The four years most students spend at college can offer a lot more than academic knowledge. They're a time to start becoming the person you want to be for the rest of your life. Jill Tsai, a senior
biology major from Diamond Bar, decided as a new UC Merced
freshman she would do exactly that.
"In high school, I was very shy and a real wallflower," she said. "I was determined to change that. The first couple of weeks on campus, I would shake anybody's hand, get people's names, join organizations. I forced myself to network and become a real social butterfly. It was a period of finding myself."
Tsai got involved in so many activities, she had to learn to prioritize. But with support from parents at home and friends, advisors and professors on campus, she did it well.
"I always made school my first priority," Tsai said. "It always seemed more important to spend time towards a future career than being involved in more than two clubs. I've found that I can handle the stress of college as long as I don't undertake more than three serious commitments at a time."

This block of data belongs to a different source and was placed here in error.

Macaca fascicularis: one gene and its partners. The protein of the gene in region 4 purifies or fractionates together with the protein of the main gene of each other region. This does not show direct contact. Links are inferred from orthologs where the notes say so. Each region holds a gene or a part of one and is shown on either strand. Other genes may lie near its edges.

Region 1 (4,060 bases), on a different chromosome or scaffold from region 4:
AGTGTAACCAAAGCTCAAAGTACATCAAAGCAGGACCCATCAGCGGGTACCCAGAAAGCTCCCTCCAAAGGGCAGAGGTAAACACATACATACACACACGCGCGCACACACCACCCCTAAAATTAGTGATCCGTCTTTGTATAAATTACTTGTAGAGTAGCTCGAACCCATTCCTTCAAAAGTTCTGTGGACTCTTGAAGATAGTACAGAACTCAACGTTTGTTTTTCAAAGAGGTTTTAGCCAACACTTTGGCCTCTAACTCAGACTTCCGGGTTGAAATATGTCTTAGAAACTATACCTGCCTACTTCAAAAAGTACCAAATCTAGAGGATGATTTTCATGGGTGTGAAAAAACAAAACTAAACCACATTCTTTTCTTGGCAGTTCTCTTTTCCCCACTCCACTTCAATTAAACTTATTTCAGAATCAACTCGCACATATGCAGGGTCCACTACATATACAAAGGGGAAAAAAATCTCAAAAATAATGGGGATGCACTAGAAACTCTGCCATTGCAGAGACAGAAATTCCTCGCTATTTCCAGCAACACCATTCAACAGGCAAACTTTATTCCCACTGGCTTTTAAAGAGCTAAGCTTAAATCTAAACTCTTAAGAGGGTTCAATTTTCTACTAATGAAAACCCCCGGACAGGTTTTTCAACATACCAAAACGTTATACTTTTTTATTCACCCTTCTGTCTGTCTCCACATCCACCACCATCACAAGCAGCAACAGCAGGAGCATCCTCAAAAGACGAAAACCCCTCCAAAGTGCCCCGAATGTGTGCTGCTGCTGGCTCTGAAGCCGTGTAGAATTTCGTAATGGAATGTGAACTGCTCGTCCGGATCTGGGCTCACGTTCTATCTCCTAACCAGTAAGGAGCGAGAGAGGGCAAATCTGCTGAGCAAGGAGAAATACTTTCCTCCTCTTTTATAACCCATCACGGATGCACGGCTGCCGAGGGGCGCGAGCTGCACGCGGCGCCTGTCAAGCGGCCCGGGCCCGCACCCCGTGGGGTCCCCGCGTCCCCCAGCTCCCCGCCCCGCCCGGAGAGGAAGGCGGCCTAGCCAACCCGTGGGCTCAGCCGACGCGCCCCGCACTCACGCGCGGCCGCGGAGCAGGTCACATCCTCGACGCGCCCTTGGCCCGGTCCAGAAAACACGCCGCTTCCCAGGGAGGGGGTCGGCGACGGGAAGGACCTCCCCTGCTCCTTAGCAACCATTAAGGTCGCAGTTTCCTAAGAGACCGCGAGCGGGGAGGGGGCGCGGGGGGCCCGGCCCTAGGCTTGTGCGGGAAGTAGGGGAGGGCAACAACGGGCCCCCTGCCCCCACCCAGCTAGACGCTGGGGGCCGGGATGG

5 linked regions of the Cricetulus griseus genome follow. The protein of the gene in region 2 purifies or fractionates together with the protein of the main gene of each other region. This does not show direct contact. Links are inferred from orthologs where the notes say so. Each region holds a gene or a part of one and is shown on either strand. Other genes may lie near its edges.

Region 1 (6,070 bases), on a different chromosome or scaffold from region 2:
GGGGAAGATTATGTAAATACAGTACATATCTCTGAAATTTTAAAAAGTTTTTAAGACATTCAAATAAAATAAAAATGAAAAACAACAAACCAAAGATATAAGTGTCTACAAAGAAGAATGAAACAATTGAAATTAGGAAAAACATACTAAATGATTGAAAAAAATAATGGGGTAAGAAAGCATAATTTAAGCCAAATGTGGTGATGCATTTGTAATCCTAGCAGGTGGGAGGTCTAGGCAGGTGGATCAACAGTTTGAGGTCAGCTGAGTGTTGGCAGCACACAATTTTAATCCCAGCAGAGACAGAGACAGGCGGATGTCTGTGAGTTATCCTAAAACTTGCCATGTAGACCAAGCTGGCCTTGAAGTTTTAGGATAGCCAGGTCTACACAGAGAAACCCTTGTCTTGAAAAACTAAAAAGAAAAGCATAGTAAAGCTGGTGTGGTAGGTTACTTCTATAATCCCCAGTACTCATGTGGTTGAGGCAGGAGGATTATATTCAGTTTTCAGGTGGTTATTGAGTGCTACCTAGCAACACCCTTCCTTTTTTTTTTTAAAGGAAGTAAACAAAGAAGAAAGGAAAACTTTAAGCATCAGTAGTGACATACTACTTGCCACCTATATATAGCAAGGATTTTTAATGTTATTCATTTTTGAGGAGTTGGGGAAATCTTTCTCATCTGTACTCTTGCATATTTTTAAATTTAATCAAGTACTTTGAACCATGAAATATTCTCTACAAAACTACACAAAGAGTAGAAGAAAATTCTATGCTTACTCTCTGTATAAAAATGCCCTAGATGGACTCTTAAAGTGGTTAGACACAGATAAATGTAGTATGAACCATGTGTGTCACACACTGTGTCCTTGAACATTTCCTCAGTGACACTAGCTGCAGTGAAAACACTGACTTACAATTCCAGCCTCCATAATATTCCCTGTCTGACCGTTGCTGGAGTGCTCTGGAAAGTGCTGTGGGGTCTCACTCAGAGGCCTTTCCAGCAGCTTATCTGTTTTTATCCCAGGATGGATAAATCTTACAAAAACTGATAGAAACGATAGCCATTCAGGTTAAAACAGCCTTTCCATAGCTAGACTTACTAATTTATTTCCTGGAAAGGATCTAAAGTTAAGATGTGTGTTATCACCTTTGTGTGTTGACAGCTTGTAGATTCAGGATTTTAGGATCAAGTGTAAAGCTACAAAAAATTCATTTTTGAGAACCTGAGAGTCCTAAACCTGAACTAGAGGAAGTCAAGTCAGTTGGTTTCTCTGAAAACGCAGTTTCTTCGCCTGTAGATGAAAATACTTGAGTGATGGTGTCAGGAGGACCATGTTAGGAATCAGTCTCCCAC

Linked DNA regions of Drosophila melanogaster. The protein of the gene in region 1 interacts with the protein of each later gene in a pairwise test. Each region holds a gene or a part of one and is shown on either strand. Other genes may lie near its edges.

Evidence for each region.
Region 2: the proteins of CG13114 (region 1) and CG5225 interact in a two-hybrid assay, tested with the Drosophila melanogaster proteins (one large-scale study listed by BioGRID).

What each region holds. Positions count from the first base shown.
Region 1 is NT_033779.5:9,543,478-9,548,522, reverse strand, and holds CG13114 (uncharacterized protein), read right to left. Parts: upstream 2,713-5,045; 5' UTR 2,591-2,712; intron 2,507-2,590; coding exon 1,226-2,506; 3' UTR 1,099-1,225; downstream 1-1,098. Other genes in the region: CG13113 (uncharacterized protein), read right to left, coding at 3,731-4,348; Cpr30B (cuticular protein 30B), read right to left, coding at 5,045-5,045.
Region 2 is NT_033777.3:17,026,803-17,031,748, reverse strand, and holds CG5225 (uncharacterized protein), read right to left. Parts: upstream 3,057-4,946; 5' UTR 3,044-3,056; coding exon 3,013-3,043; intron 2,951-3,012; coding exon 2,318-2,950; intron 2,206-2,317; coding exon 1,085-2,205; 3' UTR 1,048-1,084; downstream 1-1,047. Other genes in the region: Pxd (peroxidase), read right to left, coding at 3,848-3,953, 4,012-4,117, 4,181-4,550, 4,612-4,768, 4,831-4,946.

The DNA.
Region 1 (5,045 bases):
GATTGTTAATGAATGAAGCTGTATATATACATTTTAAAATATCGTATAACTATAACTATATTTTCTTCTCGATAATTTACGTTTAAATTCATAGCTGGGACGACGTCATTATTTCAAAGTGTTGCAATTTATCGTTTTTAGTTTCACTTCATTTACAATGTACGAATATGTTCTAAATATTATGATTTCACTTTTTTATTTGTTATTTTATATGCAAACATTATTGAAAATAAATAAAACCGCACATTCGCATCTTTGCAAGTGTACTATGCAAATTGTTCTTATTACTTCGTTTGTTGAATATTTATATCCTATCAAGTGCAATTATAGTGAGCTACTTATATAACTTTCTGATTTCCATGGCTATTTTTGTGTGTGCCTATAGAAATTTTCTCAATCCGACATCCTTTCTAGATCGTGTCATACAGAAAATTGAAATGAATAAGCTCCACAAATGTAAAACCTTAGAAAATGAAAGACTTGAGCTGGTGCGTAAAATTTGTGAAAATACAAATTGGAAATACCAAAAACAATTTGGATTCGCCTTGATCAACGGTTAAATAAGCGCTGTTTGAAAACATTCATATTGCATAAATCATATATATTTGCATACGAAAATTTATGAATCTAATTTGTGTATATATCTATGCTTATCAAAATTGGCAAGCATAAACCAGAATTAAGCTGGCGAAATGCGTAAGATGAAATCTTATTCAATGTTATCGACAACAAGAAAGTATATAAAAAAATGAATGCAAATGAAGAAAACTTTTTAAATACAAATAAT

With academic work taking first place in her schedule, she found great experiences both inside and outside the classroom.
"Professors like Kathleen Hull , Benoit Dayrat and Maria Pallavicini aren't afraid to push their students to higher potentials," Tsai said. "I've really become a better learner after participating in their classes."
Later she became a resident assistant in on-campus housing. She met that responsibility while participating in groups like Job's Daughters, an international Masonic youth organization, and Magnum Opus , UC Merced's campus comedy improv club. Tsai said those two groups especially prepared her for what she's doing now: preparing to speak on behalf of the Class of 2010 at Commencement on May 15.
"Writing the speech was a big hurdle," she said. "But it's ready, just undergoing minor edits, and I'm happy with how it's turned out.
"I have had the best four years of my life at this university, and I really felt I had the enthusiasm to write a speech to commemorate that. I knew the speech had to emphasize the strength of our class, and I wanted to get across the enthusiasm that we all shared for UC Merced. I wrote the speech trying to be applicable to all members of our class, and I only hope that I succeeded," Tsai said.
Tsai will go on to a master's degree program at either San Diego State or Cal Poly Pomona - she's still deciding. In the long term, she plans to earn a Ph.D. and become a cancer researcher.
The new Jill - the UC Merced Jill - is well equipped to succeed on stage at commencement and in her future plans.
"I found my niche. I understand who I am, " she said. "I have a good core of friends. I feel confident in my academics, in my job, in leadership. I understand my role."